He points out that they are doing more testing in their current surveillance program than they did during the cleanup program. Hill observes, "My feeling is that on the front end of your surveillance program, you need to do more testing so that new infections can be identified quickly and immediate action can be taken. We will test more herds, more often in 1999, than we did in previous years."
In Murphy's stage 2 (PRV control stage) farms, a representative sample of sows on all sow farms are tested quarterly. A representative sample of sows on all Stage 3 farms are tested annually. Boar studs and multiplication farms are tested monthly. Murphy's is also testing 10% of finishers every four months in units in the more intensive hog counties of Duplin, Sampson and Lenoir.
Declares Hill, "Yes, it will be a lot of testing. But we have already spent millions and millions of dollars eradicating this disease. And we feel by spending money on a surveillance program, we gain confidence that we don't have any PRV. In the end, it will allow us to cut back on vaccine quicker and we will actually save considerable amount of money on vaccine down the road.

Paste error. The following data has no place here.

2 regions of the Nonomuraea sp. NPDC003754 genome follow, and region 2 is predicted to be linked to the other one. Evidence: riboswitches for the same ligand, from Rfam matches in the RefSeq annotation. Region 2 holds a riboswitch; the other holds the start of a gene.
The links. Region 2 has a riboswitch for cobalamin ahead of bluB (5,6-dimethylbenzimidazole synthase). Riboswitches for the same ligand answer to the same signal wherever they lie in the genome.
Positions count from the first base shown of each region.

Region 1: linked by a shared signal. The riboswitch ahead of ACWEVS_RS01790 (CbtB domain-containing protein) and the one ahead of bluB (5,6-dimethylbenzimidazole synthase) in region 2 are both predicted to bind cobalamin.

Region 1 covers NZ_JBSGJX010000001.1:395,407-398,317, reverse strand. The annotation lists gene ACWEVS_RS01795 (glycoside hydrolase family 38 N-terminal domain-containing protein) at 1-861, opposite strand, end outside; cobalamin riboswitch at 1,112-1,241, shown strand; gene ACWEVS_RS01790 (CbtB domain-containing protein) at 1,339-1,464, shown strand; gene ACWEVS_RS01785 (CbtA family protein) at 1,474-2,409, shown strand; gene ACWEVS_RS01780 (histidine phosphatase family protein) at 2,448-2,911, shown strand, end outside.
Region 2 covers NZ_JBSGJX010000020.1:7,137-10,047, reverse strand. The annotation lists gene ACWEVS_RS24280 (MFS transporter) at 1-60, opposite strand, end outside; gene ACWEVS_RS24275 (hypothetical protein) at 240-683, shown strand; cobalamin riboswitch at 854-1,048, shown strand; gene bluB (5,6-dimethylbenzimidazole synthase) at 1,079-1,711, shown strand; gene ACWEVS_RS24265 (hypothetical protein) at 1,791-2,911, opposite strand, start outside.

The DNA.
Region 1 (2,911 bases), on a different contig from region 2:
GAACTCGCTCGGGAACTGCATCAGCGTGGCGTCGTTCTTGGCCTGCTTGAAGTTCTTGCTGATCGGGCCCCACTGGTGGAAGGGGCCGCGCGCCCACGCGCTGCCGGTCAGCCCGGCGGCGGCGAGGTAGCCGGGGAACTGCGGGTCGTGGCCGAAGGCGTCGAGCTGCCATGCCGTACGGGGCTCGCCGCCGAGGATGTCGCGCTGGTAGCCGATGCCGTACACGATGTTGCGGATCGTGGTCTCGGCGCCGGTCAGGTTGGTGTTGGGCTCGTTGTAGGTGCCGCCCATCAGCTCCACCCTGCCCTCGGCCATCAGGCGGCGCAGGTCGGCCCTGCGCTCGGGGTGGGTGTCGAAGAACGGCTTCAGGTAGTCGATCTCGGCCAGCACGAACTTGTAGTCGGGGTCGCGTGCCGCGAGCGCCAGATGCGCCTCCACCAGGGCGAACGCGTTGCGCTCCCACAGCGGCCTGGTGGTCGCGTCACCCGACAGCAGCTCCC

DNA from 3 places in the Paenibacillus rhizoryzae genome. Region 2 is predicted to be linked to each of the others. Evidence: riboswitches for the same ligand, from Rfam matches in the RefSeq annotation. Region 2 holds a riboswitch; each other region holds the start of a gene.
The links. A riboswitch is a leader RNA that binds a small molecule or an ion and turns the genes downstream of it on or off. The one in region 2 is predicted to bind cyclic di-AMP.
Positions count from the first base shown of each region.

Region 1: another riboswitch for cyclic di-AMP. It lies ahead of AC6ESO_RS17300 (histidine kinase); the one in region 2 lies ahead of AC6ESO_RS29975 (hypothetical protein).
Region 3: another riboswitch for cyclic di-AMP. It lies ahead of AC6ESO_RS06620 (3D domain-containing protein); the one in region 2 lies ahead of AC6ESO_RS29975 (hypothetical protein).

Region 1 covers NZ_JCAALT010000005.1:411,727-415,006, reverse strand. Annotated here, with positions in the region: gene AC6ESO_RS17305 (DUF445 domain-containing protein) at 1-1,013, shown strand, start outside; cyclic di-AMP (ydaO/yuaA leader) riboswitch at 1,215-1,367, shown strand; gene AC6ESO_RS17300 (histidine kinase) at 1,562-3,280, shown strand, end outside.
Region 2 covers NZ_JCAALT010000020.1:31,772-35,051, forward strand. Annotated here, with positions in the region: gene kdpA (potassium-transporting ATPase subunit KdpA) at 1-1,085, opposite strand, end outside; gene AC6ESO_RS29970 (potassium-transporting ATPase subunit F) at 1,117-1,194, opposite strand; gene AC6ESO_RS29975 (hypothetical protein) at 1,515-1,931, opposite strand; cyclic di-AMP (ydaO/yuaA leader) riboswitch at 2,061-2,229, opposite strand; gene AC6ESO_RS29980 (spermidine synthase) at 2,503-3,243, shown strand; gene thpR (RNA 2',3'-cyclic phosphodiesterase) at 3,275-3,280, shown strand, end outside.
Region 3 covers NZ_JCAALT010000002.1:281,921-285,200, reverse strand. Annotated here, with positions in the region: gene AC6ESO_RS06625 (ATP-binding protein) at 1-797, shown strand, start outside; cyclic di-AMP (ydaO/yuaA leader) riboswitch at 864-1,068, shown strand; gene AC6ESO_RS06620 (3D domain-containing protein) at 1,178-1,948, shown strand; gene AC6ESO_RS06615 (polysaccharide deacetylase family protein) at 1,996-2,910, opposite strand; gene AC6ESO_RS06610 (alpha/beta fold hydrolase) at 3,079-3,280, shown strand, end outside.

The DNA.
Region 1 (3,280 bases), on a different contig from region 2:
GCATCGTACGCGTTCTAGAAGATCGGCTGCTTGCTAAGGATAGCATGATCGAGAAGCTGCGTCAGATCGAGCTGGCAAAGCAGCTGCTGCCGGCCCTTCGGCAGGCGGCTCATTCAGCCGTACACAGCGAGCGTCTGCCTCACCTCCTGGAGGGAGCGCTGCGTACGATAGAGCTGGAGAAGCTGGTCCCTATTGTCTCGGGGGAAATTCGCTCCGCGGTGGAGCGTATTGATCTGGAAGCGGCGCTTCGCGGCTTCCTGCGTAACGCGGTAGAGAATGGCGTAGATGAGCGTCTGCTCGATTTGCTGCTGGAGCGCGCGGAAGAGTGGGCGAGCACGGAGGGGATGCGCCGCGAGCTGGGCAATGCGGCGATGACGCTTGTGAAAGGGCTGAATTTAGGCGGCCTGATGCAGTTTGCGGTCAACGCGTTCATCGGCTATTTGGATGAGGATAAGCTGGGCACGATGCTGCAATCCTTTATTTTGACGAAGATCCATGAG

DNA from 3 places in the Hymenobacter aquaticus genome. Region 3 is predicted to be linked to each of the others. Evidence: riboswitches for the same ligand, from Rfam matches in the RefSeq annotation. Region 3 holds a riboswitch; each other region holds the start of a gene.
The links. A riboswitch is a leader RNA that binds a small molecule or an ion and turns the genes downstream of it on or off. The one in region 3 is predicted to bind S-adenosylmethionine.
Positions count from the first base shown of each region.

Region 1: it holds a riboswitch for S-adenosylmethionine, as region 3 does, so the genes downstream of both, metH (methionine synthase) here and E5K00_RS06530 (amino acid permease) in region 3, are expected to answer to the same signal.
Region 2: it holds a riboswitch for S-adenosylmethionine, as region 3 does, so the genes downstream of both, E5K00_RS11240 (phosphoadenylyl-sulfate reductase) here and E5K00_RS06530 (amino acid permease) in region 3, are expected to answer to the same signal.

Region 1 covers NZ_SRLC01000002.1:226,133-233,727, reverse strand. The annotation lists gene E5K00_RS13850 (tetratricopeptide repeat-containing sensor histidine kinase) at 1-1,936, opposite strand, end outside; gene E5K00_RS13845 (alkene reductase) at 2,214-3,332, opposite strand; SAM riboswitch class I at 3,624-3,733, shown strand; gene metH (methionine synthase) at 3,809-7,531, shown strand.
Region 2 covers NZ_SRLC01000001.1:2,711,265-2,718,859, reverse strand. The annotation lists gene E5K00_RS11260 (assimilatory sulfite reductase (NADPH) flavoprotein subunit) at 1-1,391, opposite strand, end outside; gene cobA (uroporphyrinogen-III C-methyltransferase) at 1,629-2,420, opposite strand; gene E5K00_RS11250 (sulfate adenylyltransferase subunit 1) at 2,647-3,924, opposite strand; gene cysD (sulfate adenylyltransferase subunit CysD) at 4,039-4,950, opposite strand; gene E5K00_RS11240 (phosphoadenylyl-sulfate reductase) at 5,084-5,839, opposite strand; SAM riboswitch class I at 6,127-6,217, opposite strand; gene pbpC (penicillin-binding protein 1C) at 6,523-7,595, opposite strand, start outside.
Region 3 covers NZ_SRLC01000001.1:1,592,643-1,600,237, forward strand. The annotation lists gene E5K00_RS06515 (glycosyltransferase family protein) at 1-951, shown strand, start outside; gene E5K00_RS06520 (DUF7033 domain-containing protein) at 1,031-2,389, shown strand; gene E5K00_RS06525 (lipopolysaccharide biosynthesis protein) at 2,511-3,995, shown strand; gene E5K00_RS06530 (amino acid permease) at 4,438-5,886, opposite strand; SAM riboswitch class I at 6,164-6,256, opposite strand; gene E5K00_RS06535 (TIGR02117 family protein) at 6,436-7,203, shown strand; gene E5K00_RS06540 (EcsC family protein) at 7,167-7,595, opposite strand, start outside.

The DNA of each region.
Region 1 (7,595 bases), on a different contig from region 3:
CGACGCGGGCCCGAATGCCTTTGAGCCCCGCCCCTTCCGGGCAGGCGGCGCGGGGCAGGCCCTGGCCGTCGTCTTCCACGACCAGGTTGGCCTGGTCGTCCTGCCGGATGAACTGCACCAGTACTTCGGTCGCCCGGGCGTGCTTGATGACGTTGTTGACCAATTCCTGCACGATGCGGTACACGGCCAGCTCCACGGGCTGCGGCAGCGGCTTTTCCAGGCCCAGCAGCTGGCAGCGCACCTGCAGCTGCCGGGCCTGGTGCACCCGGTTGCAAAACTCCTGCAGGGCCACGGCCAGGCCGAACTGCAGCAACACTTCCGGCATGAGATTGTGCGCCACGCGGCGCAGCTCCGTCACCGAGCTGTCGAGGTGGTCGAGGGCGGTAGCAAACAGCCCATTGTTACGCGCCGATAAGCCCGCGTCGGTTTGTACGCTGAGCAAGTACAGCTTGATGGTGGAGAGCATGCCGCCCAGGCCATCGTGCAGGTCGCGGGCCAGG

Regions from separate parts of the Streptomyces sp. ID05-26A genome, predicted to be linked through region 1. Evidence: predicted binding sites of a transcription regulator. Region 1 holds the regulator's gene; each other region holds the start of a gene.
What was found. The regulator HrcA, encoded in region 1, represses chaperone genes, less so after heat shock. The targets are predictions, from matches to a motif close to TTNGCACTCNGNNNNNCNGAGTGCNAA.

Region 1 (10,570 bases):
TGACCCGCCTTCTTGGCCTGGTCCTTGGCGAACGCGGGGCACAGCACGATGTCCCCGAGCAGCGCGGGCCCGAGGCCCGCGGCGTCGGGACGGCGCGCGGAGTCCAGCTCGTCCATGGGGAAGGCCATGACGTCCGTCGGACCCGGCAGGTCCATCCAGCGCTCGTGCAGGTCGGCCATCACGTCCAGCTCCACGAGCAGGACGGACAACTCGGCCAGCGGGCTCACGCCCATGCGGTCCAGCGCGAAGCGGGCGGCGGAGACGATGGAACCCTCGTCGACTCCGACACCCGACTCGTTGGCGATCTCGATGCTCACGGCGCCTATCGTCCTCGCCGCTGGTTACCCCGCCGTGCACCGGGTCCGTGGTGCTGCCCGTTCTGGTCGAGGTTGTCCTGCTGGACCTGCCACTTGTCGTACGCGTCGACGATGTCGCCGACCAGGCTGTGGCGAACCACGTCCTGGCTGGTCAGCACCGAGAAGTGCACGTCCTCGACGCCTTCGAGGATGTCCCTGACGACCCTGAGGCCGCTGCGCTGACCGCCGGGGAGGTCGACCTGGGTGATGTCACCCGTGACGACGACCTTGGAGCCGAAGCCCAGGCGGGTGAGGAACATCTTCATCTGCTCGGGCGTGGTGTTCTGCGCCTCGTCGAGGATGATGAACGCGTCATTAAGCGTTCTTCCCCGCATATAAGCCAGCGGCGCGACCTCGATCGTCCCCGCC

"It will also give people in other states confidence that North Carolina is, in fact, free of PRV. And hopefully, as the U.S. becomes free, it will translate into new marketsfor us internationally."
Trading PRV For PRRS According to Hill, PRV cleanup has produced one down side for Murphy's and some other large hog farms in North Carolina. To clean up PRV in two large sow farms, Murphy's produced replacement gilts in an off-site breeding project. The high turnover rate (30-40% and more) of some PRV-infected sow groups and subsequent higher replacement rates destabilized some of their sow farms, resulting in PRRS (Porcine Reproductive and Respiratory Syndrome) breaks. "When we had to add large numbers of replacements, adding bred gilts and mature gilts, we caused some PRRS outbreaks," says Hill.
"It just shows you that the introduction of mature gilts into a herd is not the safest way to go as far as herd stabilization regarding PRRS. Upgrading genetics is important, but maintaining herd health is even more important, because you can't sell a dead pig," he points out.
In an effort to maintain PRRS-positive herds in a stable state, Hill says Murphy Family Farms is moving to 100% artificial insemination (A.I.) and is introducing all new animals as weaned pigs to allow for on-farm acclimation and development prior to being introduced into the breeding herd.